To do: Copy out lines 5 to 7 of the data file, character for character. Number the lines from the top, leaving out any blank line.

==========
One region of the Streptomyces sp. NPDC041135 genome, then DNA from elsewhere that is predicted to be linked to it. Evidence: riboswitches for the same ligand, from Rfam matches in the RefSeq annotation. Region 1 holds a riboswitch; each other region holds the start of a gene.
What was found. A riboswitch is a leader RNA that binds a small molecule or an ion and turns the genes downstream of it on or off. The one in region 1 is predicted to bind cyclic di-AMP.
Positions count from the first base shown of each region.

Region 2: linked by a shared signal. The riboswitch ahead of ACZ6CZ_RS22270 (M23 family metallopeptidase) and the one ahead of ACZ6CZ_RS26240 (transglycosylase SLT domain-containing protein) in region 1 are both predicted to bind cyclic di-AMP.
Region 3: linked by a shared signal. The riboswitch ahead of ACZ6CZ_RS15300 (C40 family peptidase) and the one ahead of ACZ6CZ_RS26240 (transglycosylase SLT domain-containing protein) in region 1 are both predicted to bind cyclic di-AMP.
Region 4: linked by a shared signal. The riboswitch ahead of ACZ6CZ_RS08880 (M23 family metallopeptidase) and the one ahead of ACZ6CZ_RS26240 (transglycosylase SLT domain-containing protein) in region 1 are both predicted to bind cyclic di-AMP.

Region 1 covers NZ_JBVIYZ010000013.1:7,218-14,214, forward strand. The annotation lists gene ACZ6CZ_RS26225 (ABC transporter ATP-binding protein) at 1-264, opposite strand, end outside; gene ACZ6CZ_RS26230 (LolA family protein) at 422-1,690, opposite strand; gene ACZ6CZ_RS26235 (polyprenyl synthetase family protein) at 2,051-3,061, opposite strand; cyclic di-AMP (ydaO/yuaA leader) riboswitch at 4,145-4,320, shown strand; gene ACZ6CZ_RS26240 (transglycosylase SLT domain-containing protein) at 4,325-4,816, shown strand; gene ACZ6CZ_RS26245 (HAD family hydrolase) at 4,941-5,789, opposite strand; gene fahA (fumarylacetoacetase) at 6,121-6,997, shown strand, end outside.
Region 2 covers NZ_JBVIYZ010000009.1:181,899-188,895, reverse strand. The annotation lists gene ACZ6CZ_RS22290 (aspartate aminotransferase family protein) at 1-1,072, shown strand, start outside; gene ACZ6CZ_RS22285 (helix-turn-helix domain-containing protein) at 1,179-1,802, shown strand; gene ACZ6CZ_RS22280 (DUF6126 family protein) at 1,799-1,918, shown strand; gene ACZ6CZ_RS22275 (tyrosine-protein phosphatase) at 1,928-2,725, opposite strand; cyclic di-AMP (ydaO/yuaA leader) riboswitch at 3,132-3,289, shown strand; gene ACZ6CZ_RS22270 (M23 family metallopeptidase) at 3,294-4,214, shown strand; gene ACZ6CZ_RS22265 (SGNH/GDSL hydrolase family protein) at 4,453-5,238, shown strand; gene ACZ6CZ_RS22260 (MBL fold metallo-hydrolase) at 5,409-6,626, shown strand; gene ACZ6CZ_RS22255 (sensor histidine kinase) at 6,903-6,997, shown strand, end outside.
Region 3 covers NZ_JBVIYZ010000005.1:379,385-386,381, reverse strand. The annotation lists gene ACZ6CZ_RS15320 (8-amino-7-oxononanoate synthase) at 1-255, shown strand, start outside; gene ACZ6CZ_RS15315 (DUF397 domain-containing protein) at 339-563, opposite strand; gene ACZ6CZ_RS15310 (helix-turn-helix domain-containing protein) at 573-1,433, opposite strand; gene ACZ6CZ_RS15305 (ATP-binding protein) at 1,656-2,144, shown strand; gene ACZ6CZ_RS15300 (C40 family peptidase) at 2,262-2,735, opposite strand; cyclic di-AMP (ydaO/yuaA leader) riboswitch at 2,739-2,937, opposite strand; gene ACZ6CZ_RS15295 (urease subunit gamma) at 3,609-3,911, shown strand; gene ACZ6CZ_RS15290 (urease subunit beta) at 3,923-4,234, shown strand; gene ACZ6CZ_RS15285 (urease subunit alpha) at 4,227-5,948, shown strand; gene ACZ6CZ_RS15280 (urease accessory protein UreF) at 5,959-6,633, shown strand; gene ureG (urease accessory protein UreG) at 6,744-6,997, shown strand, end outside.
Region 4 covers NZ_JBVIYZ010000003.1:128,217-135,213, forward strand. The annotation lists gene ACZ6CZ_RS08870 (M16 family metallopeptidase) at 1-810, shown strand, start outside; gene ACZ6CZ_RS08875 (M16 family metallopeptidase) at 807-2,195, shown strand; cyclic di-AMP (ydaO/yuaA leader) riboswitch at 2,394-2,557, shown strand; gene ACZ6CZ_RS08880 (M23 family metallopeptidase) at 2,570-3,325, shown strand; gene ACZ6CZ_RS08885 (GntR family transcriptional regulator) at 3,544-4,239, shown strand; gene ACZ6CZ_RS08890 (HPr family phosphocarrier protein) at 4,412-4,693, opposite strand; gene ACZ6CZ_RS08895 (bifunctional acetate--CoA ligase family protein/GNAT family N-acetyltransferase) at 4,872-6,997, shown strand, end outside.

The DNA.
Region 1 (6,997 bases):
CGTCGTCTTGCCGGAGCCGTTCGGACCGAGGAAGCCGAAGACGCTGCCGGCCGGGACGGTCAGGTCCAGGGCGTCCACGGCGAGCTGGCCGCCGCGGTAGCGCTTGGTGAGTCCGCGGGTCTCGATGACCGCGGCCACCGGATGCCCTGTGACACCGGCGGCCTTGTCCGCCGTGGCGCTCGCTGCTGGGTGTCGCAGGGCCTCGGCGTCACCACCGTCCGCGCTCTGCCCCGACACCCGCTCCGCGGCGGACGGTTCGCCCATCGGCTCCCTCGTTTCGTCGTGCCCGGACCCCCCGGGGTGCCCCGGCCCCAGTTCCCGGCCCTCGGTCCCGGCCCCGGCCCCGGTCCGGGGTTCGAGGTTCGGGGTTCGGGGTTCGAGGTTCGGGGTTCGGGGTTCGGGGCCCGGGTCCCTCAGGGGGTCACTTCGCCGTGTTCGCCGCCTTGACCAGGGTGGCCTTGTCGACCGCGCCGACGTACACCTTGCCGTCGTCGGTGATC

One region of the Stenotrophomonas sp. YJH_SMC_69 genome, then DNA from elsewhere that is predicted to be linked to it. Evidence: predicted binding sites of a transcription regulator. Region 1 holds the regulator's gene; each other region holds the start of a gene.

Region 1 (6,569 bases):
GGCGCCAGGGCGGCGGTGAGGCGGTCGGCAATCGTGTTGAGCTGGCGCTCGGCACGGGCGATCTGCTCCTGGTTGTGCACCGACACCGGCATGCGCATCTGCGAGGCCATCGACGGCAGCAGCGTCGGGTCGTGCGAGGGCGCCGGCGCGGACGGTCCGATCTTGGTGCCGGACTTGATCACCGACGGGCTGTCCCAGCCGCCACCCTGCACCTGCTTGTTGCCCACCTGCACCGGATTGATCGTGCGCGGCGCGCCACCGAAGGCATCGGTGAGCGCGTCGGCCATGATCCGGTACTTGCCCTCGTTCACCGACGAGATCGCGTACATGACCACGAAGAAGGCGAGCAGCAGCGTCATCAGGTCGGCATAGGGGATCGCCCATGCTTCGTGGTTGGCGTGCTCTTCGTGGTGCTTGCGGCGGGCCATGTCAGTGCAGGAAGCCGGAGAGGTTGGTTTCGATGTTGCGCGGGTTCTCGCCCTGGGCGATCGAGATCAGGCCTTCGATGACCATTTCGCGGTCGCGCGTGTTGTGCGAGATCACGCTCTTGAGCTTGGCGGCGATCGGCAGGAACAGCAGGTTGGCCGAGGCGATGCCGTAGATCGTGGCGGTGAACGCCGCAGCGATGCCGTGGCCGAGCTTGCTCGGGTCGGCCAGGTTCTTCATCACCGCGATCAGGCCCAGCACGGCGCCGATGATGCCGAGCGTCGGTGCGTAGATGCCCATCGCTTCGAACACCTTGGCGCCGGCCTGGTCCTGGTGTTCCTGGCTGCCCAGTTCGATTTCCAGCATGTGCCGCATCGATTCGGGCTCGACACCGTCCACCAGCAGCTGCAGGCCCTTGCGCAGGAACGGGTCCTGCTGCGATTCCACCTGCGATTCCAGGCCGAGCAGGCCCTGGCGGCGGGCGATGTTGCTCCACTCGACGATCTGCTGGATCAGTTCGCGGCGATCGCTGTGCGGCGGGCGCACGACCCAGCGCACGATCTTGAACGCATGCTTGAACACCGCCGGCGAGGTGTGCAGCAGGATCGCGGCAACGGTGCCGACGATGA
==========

Region 3: linked by a shared signal. The riboswitch ahead of ACZ6CZ_RS15300 (C40 family peptidase) and the one ahead of ACZ6CZ_RS26240 (transglycosylase SLT domain-containing protein) in region 1 are both predicted to bind cyclic di-AMP.
Region 4: linked by a shared signal. The riboswitch ahead of ACZ6CZ_RS08880 (M23 family metallopeptidase) and the one ahead of ACZ6CZ_RS26240 (transglycosylase SLT domain-containing protein) in region 1 are both predicted to bind cyclic di-AMP.

Region 1 covers NZ_JBVIYZ010000013.1:7,218-14,214, forward strand. The annotation lists gene ACZ6CZ_RS26225 (ABC transporter ATP-binding protein) at 1-264, opposite strand, end outside; gene ACZ6CZ_RS26230 (LolA family protein) at 422-1,690, opposite strand; gene ACZ6CZ_RS26235 (polyprenyl synthetase family protein) at 2,051-3,061, opposite strand; cyclic di-AMP (ydaO/yuaA leader) riboswitch at 4,145-4,320, shown strand; gene ACZ6CZ_RS26240 (transglycosylase SLT domain-containing protein) at 4,325-4,816, shown strand; gene ACZ6CZ_RS26245 (HAD family hydrolase) at 4,941-5,789, opposite strand; gene fahA (fumarylacetoacetase) at 6,121-6,997, shown strand, end outside.